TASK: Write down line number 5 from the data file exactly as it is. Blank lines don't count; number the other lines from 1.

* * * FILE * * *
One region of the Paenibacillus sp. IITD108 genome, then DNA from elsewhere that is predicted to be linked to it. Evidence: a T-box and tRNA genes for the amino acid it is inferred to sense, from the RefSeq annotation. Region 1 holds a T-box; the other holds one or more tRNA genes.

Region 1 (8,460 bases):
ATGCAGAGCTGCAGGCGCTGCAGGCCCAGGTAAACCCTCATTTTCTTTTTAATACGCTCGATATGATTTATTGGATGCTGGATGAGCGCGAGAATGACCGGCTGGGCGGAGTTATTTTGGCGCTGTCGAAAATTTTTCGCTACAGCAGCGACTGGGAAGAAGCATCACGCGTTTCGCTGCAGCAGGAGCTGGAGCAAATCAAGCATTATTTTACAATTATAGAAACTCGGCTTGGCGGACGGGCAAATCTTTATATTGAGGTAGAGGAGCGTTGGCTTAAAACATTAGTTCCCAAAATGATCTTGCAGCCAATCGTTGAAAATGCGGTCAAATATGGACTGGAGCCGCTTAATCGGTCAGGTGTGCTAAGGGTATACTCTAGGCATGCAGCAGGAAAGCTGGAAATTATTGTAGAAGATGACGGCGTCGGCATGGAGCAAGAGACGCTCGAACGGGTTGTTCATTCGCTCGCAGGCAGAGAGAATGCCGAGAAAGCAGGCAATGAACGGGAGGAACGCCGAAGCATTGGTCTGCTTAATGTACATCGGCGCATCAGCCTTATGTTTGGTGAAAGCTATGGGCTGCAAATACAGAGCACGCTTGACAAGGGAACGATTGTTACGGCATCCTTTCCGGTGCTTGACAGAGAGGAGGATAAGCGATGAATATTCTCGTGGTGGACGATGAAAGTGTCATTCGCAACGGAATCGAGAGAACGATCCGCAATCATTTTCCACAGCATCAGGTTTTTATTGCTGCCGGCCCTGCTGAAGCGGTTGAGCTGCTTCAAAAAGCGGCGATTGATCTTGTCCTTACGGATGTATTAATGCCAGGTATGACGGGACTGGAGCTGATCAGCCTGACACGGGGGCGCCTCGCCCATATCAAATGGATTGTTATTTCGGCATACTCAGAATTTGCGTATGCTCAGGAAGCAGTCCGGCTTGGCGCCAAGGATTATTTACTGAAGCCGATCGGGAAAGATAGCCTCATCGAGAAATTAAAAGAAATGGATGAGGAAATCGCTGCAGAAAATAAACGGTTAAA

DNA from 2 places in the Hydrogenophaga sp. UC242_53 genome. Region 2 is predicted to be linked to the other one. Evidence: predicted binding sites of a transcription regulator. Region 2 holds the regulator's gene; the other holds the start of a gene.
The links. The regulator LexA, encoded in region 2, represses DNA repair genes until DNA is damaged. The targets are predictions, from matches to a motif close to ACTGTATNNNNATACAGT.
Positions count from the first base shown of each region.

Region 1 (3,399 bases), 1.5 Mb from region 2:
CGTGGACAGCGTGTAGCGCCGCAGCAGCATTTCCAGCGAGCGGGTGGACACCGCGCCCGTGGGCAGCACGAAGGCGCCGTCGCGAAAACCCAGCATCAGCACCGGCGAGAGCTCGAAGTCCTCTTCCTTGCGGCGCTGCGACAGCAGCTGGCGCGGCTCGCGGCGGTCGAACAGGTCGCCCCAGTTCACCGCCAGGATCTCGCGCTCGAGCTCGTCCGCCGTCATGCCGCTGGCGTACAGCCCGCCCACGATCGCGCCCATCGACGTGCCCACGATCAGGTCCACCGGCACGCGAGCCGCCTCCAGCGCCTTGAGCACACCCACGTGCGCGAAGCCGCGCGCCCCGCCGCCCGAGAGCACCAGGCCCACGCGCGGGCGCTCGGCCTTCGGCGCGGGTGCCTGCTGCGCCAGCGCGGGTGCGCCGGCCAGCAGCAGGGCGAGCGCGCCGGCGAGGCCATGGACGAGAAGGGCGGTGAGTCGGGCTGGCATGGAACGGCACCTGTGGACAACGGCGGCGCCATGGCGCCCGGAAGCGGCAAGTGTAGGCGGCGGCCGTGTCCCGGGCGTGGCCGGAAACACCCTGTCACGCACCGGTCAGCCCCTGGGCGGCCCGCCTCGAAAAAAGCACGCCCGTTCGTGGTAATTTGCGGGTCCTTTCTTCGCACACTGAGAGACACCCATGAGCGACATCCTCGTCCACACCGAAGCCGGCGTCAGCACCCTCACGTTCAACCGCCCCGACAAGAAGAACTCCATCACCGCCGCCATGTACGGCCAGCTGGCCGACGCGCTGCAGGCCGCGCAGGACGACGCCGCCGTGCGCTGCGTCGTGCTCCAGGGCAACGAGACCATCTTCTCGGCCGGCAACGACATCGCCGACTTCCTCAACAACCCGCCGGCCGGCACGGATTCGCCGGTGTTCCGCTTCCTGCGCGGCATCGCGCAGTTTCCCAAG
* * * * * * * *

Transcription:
The links. The regulator LexA, encoded in region 2, represses DNA repair genes until DNA is damaged. The targets are predictions, from matches to a motif close to ACTGTATNNNNATACAGT.